Deidre Woollard: They want all the seats filled, Bill.
Bill Barker: They want all the seats filled, and the seats are mostly filled. In every one of the travel experiences I’ve had recently, there are not many empty seats, and certainly, if there are, they’re not anywhere near me. I like the fact that they’re doing a little bit of everything, a fair amount of debt reduction and putting a dividend back in. They’ve got about five-and-a-half billion, I think, a year of annual maintenance costs, CapEx. That’s steady. That’s really not predicted to increase. I wouldn’t want to see them make any acquisitions from here. I think that the debt reduction from pretty elevated levels is a very good thing to do because the rainy day will come back. There will be something that interrupts what is top of the cycle, maybe, right now. The list of horribles that would mean that people are less interested in air travel, I don’t need to go into because they’re not nice things to contemplate. But sooner or later, whether it’s a interruption in the economy or something worse, the cycle will turn, and if they’ve reduced debt by as much as they’ve been doing it right now, they’re going to be in better shape.
Deidre Woollard: I think that an important thing to understand about airlines is the bad times always come whether it’s something like the pandemic or great financial crisis or just consumers spending less. It seems like there’s always something that’s going to hit the airlines, so they really have to make hay while the sun shines, right?
Bill Barker: Yeah, and I think their business right now is in a little bit, in some ways, a microcosm of the concept that there are things that are going through recession, sectors that have gone through recession while the economy as a whole has continued to grow. That is true of their business. The corporate travel is still in a recession and that’s offset, especially during the summer, by leisure travel, and whether corporate travel comes back to pre-pandemic levels, it’s still significantly far off that. They are able to offset the recessed part of the business very well right now, but I think that there’s going to be something in the cycle someday ahead that makes them feel good about getting that down right now.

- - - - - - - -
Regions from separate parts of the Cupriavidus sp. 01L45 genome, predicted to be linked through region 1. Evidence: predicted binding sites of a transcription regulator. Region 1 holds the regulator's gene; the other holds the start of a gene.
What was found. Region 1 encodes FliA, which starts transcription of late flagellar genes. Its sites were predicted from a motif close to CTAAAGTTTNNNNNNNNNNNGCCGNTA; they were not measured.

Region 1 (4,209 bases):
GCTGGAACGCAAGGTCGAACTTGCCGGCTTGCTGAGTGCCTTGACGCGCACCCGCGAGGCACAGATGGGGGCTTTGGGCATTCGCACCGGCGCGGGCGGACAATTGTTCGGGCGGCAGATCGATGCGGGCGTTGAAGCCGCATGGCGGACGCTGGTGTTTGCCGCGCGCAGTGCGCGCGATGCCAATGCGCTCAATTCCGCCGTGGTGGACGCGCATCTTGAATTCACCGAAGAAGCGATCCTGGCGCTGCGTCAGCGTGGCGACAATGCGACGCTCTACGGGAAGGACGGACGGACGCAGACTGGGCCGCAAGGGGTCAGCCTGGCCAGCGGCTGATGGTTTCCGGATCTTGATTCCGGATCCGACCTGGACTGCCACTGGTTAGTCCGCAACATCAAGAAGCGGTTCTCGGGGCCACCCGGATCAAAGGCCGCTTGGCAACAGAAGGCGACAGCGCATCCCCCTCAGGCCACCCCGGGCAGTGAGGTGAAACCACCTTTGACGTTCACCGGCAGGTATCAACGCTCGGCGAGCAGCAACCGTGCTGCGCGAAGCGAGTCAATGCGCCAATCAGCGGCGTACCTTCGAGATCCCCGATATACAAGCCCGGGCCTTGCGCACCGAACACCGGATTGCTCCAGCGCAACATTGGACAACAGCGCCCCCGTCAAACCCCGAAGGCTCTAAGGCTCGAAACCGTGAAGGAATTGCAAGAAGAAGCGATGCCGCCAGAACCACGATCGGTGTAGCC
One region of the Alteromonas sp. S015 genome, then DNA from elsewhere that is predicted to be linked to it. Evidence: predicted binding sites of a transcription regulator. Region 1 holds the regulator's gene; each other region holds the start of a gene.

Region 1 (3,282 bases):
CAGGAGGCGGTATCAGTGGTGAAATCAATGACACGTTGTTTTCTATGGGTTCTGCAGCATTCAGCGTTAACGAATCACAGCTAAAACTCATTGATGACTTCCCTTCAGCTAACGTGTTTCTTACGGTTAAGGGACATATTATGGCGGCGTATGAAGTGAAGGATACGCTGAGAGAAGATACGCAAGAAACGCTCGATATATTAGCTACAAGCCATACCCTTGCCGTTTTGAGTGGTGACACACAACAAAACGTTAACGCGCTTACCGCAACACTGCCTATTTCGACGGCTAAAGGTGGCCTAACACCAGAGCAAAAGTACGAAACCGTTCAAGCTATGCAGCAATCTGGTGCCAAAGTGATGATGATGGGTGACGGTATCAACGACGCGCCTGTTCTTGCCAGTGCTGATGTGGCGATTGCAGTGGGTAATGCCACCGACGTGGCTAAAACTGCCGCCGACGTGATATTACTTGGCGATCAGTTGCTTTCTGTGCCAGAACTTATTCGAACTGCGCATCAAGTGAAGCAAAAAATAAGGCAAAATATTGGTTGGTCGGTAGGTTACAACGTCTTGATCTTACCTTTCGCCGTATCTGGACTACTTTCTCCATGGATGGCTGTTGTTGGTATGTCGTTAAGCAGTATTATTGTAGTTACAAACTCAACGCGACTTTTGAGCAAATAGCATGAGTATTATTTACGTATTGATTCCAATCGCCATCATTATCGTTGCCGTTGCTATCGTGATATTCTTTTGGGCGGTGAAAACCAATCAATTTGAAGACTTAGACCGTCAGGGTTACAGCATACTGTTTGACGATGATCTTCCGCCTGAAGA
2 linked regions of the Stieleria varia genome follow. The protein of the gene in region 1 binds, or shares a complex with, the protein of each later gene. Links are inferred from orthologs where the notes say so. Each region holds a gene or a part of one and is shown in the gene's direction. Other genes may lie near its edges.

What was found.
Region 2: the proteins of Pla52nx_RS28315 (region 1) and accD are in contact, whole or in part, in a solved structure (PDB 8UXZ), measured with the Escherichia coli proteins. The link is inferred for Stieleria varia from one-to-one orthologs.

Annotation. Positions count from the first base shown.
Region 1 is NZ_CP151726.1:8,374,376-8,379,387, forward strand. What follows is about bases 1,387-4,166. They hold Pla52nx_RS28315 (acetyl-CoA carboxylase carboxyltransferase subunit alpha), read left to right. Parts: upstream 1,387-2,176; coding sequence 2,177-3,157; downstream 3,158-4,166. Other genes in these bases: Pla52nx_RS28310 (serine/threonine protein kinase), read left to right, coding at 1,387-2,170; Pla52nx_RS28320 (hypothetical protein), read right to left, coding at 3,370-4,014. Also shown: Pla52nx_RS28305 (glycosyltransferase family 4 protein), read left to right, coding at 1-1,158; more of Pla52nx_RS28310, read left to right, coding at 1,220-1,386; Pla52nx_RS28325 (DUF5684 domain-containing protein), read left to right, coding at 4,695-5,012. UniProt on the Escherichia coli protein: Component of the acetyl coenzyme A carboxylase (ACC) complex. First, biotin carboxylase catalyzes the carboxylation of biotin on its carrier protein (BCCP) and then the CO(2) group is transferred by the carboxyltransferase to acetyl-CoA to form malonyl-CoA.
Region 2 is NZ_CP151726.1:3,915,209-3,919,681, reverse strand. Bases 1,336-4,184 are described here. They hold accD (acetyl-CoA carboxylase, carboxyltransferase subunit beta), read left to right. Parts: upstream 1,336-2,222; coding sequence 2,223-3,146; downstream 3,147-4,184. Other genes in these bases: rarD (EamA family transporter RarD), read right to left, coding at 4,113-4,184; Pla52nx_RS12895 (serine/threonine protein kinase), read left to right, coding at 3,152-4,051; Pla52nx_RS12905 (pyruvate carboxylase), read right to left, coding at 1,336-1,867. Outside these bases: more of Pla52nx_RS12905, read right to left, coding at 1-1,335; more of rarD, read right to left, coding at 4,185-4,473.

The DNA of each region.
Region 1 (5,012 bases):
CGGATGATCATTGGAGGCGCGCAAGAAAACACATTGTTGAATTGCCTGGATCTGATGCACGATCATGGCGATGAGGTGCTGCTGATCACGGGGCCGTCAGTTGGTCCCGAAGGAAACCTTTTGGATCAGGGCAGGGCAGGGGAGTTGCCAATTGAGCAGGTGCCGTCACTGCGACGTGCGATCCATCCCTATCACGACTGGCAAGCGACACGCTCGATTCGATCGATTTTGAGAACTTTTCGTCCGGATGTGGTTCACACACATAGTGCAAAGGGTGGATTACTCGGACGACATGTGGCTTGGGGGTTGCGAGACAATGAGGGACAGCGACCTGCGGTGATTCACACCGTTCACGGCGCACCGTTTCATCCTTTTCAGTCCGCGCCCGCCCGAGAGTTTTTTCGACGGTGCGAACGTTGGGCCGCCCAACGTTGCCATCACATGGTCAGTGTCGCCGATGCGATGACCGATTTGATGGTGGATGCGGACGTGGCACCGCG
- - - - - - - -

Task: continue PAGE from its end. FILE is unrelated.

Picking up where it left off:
Deidre Woollard: There is always something. Let’s shift gears and talk about snacks because we have earnings from PepsiCo, seven consecutive quarter of double-digit revenue growth, but the volume wasn’t quite as strong: down for beverages, down for the Quaker Oats part, up just 1% for Frito-Lay. Is this just a case of the price increases are driving the results now?
Bill Barker: Yes.
Deidre Woollar: Simple enough.
Bill Barker: The simple answer: the shrinkflation is here. They talk about the total pounds being down. Not down by much, people haven’t changed their consumption habits very much, but they’re down rather than up. But I think in terms of units, they’re up and then certainly in terms of cash that they acquire in all these sales, that’s up, as you say, a low double digit percent up, which is better than inflation. So they are selling. Most of the price increases went in the second half of last year, and so that contributed to inflation numbers. Second half of last year, we’re cycling those, so they’re not going to get quite as much of a tailwind in the raw number for next quarter. They’re still targeted to have some pretty good growth nominally. So you have to subtract the inflation over the last year from their headline numbers here. But that stuff all goes in the bag. That is one of the ways in which you can protect yourself as an investor from inflation is to invest in things which do well at passing along costs, like food.
Deidre Woollard: Especially like branded food. PepsiCo has strong brand power with Frito-Lay and with the Pepsi beverages.
Bill Barker: They do. They’re gaining popularity in the Doritos world. Pepsi is pretty steady. They add various different flavors to everything.
Deidre Woollard: Yeah.
Bill Barker: The brand power is very real. They are neck and neck with Coke at market cap today.
Deidre Woollard: It’s interesting because they’re different businesses because Coke is still all-beverage, and Pepsi obviously had Quaker and Frito-Lay, so you got the snack angle there too. One of the things I like about PepsiCo is they’ve got a focus on ESG. They want to reduce water usage. They talk a lot about reducing sugar and sodium in the product, and things like their [inaudible] . I don’t know. I think it’s good for the world. I like what they’re doing, but this is still snacks and soda. You’ve got single-use plastic here. What do you think about their ESG initiatives?
Bill Barker: I think that they put that out there as a reason to support buying things from the company.
Deidre Woollard: [laughs] So true.
Bill Barker: They’re in a large group of companies that are playing that game. Hopefully they’re believers in what they’re saying about it. I think that there are a lot of individual purchases a day for these products, and if the packaging puts people off from buying them, then they’re going to lose sales. So they need to play this game and make people feel good about what they are doing to offset the very real issues with more plastics and things ad the the Locos Tacos. They’ve got this whole line of what they call walking tacos like that. There have been companies doing this for decades that are constantly talking about how they are really concerned about aspects of the environment while not changing the substance of their business. I think they’ve got innumerable things they can do that are going to look good. But if they’re continuing to produce as much plastic as they are, there’s going to be legitimate questions about what it all amounts to.